In the Basilica of Santa Cristina in Bolsena, a similar thing happened as in Lanciano, this time to a German priest in the 13th century who had doubts about the Eucharist. At the Church of Santa Cristina, the priest celebrated Mass. During consecration, the host began to bleed, staining the corporal. The priest stopped Mass and hurriedly took the corporal to Pope Urban IV in nearby Orvieto. From the evidence of Christ’s blood on the host and the altar cloth, Pope Urban IV instituted the Solemnity of Corpus Christi.
The beautiful Cathedral of Orvieto now houses this relic. The church’s façade is covered in mosaics of gold and multiple colors and elaborate bas-relief sculptures depicting the Old and New Testaments and saints. Both the interior and exterior are striped in black and white stone and the timbered ceiling soars into the sky from rows of columns. Frescoes in the small side chapel give a visual history of the miracle and the establishment of the Solemnity of Corpus Christi.
Seeking God in Italy
By Jennifer Barton
I recently spent nearly two weeks on a pilgrimage through the heart of Catholicism: Italy. A pilgrimage is a journey of discovery. I entered those 10 days armed with as much knowledge as I could find on things like the weather in Italy, how to dress, and how to keep my information and money safe.
I didn’t research the sites we were set to visit. I wanted to face this voyage blindly, not knowing where the road may take me and what God may have in store for me. I wanted to be a blank slate.
The expectations I had for the pilgrimage flew out the door almost before the plane left the ground at O’Hare International Airport. Expectations, after all, beg to be shattered. Travel is long and hard sometimes, as is learning the ways of a different culture. The first thing I learned about pilgrimage is that it is not a vacation.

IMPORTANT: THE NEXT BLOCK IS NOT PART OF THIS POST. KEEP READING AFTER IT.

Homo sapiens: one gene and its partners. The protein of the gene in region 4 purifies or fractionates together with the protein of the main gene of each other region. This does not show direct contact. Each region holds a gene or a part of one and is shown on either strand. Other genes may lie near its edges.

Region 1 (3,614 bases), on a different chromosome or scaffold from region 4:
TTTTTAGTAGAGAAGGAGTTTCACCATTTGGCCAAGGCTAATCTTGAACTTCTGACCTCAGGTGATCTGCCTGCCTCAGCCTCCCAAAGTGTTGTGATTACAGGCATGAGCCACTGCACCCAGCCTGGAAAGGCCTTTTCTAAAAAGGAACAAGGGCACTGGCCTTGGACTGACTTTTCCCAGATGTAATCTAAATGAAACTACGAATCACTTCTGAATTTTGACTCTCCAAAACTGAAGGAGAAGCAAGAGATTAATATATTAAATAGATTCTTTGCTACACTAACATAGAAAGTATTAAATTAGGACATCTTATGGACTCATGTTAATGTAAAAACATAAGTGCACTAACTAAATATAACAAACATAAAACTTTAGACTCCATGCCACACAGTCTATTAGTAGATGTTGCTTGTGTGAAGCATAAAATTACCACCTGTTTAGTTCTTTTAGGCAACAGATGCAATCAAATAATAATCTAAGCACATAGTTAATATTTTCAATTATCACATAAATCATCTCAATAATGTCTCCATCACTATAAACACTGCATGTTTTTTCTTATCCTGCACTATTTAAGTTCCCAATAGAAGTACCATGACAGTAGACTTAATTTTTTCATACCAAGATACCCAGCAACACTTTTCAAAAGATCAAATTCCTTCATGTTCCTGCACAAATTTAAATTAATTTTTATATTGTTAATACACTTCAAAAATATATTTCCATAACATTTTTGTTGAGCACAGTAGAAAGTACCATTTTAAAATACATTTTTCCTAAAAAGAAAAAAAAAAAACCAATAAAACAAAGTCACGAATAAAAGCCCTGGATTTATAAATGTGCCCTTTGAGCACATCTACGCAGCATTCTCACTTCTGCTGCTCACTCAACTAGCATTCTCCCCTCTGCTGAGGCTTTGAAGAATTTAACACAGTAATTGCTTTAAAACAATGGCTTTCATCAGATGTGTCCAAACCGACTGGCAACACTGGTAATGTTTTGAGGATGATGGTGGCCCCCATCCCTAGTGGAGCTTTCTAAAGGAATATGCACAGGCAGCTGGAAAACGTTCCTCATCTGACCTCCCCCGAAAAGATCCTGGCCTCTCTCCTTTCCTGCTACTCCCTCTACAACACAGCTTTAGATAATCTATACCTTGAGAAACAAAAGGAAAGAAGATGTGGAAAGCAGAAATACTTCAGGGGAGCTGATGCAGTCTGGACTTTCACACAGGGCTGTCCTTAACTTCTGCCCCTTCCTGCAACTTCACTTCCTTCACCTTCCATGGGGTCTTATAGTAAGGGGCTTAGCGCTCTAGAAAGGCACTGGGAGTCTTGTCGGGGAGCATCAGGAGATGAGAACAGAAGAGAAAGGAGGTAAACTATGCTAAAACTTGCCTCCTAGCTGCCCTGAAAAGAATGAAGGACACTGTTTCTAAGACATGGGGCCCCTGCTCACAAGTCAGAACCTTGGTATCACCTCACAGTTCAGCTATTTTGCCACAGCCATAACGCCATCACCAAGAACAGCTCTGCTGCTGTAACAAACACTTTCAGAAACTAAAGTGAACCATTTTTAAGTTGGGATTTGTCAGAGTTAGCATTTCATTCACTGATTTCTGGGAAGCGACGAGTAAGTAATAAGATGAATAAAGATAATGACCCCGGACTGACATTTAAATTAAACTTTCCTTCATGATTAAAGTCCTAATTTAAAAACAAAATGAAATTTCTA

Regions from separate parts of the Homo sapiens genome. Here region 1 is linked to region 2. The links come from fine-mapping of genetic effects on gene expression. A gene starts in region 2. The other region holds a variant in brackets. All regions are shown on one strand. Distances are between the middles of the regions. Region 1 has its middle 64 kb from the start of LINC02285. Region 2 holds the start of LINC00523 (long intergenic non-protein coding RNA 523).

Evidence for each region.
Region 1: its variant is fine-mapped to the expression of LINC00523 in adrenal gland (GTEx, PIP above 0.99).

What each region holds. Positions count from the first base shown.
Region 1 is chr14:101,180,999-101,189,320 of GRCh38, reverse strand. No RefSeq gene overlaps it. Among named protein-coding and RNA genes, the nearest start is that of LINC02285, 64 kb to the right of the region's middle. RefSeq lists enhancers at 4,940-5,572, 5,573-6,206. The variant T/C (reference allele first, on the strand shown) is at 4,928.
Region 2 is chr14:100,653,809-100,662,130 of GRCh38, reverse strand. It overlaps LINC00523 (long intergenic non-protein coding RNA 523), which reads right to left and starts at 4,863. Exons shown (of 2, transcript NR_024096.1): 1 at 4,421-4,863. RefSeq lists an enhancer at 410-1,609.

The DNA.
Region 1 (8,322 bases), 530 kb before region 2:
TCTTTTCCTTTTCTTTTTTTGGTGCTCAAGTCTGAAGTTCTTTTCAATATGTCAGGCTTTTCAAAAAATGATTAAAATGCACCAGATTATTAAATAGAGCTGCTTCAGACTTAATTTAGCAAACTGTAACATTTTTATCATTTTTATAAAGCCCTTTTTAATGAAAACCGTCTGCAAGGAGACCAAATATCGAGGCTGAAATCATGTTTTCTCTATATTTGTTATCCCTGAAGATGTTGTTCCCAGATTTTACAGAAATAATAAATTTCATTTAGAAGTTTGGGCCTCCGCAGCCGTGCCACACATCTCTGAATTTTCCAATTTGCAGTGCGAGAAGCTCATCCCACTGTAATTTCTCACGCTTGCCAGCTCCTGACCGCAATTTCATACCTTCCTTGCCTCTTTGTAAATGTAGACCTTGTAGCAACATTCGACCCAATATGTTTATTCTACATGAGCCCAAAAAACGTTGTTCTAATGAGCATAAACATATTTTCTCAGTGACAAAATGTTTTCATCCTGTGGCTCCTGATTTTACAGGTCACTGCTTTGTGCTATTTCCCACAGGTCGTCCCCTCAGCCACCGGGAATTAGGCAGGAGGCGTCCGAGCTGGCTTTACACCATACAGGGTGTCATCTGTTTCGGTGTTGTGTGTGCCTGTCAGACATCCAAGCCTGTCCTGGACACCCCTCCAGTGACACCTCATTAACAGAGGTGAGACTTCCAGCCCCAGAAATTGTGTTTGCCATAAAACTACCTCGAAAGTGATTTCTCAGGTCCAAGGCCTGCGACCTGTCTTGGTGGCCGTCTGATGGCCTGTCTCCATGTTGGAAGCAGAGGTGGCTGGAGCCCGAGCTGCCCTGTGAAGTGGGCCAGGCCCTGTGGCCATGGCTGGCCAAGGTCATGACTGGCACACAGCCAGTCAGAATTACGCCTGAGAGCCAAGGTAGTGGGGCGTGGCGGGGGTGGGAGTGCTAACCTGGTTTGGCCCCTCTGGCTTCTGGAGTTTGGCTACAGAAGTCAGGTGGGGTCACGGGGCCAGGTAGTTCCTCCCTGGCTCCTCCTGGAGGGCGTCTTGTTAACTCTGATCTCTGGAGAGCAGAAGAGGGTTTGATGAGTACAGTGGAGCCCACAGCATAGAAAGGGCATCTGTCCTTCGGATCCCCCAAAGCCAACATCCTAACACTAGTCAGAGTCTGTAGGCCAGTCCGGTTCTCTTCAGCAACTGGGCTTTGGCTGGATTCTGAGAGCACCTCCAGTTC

Pilgrimages consist of early mornings and late nights (Italians eat late dinners, which can run even later if service is slow or a restaurant is crowded). Lack of sleep is a special kind of suffering to offer up for spiritual growth. In many ways, pilgrimage should hurt and it should entail suffering, as the priest leading our pilgrimage told us on more than one occasion. Losing track of the days is easy because with daily Mass, every day feels like Sunday. And each day is like walking a 5K.
Patience is the first requirement for a pilgrimage. Long bus rides, lines inside shrines and churches, periods of waiting for the group to reconvene, spending long hours with people you may not know or whose personalities contrast with yours will all test the patience of a saint, or a pilgrim, in this case. I never ask God for patience because I know He will give me opportunities to learn that particular virtue. There were plenty of these on this 10-day journey.
I also hadn’t had a great devotion to the many saints we encountered prior to this pilgrimage; I hadn’t even given them much thought before. Certainly, I knew much of their stories, but didn’t feel a deep connection to them. Strangely, at some of the holy sites where we could leave petitions, anything I previously had thought to pray for seemed to be overruled by the urge to pray for this person or that, and not leave laundry lists of petitions. Was that the nudging of these individual saints on my heart? Possibly, though who can say.